“There is no ‘supposed to be’ in bodies. The question is not size or shape or years of age, or even having two of everything, for some do not. The wild issue is, does this body feel, does it have the right connection to pleasure, to heart, to soul, to the wild? Does it have happiness, joy? Can it in its own may move, dance, jiggle, sway, thrust? Nothing else matters.”
~ Clarissa Pinkola Estés, Women Who Run With the Wolves.
A body. If you’re reading this, I’m assuming you have one. You know your body better than anyone else. As babies, we delighted in the moment we discovered the control we had over our appendages, giggling at our toes and using our tiny fists to grip the carpet and propel ourselves across the floor. At that age, we loved our bodies, because they worked and surprised us. Unfortunately, this mindset is not a lasting one.
Even within an environment that’s geared toward creating feelings of acceptance and tranquility, such as a yoga studio, it can be difficult to find confidence in our own skin. We’re taught at a young age to compare ourselves to others, and so we continue this practice well into our adult lives. Why don’t I have a flat stomach like that? Why is his handstand so perfect, when I'm still flailing about?
It is unfortunate that we are often exposed to cultural influences and images that lead us to question the value of our bodies. The definition of beauty is constantly changing depending on time and location. Things that are deemed “beautiful”, such as plump lips and hairless skin, or six-pack abs and a six-foot stature, are simply temporary trends, no less of a fad than Beanie Babies.
Despite this, we still find ourselves comparing ourselves to the bodies around us. With certain images dominating print and multimedia, it’s not uncommon for one particular physique to be deemed “ideal.” But let’s be honest: how dull would it be if there was only one type of flower in the world, one type of fruit, or one pair of breasts? Our bodies are just as natural as the rest of Mother Nature, and therefore we have permission to be just as diverse.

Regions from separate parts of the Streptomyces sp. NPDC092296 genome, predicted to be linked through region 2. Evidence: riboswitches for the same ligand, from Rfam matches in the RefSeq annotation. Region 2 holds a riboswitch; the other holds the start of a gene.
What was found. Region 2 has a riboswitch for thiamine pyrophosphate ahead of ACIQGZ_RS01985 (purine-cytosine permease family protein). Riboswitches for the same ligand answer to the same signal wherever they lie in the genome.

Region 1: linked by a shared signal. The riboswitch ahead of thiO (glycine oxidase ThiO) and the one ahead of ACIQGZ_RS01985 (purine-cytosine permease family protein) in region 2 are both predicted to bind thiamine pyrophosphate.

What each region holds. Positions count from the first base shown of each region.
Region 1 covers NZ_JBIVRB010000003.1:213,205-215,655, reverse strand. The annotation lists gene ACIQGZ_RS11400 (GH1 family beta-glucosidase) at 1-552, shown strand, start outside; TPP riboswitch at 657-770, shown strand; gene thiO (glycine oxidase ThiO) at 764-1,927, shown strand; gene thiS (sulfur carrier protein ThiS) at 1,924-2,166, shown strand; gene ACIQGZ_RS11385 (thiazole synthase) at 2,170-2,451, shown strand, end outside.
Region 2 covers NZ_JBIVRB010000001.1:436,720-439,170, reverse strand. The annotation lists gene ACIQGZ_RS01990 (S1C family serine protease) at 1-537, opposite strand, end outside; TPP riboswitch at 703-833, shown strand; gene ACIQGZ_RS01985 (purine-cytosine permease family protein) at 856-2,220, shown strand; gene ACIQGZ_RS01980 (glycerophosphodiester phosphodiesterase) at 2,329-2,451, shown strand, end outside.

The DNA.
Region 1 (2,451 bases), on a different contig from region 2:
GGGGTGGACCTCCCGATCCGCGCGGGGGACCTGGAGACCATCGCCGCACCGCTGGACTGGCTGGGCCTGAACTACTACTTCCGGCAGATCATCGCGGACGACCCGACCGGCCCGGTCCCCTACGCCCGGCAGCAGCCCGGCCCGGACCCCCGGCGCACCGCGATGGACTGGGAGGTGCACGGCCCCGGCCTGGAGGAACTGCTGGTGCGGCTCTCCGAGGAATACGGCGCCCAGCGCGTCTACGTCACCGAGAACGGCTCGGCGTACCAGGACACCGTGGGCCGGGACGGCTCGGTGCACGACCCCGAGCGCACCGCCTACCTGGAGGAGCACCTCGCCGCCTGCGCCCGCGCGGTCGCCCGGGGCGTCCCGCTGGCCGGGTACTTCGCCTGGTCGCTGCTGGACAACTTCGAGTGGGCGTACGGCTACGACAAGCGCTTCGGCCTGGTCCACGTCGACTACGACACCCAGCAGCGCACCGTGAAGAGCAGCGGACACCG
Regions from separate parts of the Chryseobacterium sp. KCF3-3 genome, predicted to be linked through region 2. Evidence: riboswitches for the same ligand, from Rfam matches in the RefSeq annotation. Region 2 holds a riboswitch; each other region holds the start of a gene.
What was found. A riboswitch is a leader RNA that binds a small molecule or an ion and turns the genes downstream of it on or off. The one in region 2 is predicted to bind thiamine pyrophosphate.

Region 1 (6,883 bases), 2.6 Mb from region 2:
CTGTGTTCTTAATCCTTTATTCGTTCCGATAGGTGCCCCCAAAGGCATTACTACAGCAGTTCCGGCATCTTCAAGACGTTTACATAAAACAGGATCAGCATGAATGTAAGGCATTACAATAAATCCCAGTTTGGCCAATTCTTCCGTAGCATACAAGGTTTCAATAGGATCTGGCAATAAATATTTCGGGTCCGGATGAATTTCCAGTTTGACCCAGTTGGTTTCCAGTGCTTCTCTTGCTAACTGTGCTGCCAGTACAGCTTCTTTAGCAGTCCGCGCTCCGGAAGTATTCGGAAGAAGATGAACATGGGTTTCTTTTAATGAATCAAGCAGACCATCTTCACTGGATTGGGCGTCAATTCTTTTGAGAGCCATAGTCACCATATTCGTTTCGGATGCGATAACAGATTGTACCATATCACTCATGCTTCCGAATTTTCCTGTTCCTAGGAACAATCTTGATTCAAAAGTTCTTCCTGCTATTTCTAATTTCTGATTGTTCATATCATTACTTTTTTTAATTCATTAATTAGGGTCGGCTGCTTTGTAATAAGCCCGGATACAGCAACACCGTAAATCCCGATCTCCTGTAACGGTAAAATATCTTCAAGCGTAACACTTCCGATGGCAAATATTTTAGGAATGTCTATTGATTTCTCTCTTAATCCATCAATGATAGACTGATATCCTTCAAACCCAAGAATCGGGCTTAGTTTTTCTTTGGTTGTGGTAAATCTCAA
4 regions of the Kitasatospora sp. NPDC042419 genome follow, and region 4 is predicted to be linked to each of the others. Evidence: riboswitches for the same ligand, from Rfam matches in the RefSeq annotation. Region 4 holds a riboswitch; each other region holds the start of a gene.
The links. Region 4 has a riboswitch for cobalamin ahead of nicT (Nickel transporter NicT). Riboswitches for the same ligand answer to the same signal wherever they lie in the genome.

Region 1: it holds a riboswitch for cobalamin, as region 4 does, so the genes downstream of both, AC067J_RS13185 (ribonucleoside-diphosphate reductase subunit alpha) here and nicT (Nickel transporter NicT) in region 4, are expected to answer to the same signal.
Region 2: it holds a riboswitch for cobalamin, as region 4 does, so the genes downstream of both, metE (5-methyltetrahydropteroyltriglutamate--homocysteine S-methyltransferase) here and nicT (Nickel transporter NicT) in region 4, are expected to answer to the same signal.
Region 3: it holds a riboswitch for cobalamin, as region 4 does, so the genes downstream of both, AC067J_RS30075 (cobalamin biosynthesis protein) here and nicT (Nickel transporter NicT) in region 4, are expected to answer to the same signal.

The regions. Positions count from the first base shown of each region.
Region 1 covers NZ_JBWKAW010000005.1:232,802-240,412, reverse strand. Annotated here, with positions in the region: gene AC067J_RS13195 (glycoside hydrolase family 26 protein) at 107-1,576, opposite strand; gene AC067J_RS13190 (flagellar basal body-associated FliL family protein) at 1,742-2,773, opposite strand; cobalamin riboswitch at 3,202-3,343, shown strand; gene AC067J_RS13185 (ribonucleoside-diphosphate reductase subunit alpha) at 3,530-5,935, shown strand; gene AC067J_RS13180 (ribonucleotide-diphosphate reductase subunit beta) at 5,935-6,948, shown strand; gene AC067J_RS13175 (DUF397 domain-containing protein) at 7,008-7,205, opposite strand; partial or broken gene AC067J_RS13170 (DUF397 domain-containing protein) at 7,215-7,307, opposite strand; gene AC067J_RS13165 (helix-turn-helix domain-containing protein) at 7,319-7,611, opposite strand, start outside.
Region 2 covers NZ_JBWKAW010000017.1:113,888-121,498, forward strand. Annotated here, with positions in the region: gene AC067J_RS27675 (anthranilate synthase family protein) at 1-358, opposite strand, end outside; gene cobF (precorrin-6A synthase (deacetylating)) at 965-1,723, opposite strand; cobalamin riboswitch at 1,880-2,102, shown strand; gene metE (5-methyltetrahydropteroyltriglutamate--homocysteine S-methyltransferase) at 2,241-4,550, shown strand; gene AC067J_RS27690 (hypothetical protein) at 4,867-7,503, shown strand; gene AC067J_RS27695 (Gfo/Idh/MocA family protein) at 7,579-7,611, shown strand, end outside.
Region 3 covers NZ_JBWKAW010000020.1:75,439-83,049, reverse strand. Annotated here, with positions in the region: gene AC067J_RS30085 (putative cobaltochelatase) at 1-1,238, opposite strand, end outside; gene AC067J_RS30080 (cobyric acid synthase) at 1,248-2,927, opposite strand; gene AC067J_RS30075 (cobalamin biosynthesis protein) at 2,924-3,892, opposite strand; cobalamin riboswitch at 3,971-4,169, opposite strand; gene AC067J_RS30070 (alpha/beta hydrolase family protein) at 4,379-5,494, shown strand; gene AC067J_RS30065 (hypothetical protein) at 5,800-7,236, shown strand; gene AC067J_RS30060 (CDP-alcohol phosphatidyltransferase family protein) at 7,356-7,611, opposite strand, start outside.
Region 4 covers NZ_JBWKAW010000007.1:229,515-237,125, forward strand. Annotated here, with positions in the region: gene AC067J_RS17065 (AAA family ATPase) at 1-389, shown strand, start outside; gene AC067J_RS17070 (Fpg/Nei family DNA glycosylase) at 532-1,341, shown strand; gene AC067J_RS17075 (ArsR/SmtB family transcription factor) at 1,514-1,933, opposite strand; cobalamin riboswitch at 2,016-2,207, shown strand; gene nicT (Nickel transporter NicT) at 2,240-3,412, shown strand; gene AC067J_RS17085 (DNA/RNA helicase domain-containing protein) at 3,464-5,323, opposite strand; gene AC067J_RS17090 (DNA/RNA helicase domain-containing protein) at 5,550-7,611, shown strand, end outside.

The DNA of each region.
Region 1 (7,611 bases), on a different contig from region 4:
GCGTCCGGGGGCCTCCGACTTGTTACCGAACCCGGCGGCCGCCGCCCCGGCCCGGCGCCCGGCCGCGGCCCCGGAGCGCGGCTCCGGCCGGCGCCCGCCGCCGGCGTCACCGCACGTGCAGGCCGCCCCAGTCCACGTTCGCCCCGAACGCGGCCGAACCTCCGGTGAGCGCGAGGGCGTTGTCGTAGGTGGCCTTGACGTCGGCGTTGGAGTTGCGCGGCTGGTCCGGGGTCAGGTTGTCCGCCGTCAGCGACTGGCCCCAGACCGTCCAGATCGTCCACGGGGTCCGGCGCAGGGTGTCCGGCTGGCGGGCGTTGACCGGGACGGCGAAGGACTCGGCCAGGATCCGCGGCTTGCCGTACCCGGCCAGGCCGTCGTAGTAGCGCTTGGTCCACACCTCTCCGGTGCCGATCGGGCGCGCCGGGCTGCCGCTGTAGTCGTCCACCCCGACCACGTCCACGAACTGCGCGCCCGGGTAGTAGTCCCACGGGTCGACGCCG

In Sanskirt, Atman refers to the self. The self is more than just a body, it is the mind, the intellect, and the Supreme Self. It is the soul. These components work together to create a beautiful and unique entity that cannot be narrowed down to one specific body type or image. We practice yoga to nurture all of these elements, and by degrading the body, we are not giving our flesh the respect it deserves.
Instead, we begin to develop attachments to ideas of what our body “should be.” Our body should not be anything but healthy, and that looks different for every individual. Even attachments to our own bodies can be toxic, as the body is consistently changing and moving with nature. Rather than find fear in aging, or disgust within our flaws, can we seek wonder and appreciation? Isn’t it beautiful that our bodies adapt to different phases of our lives? Isn’t it fascinating that you don’t look like the person next to you?
“A ripe fruit has its own beautiful taste.”
~ Sri Swami Satchidananda, The Yoga Sutras of Patanjali
Our bodies are gifts, but they are not our entire selves. They are lovely forms of ever-changing nature, ones that allow us to crawl across carpets and drink sweet wine and hold hands and skip rocks and dance and make love. The next time you are in ananda balasana, look up at your feet and find a moment to enjoy them. Think: I have a body. What a delight.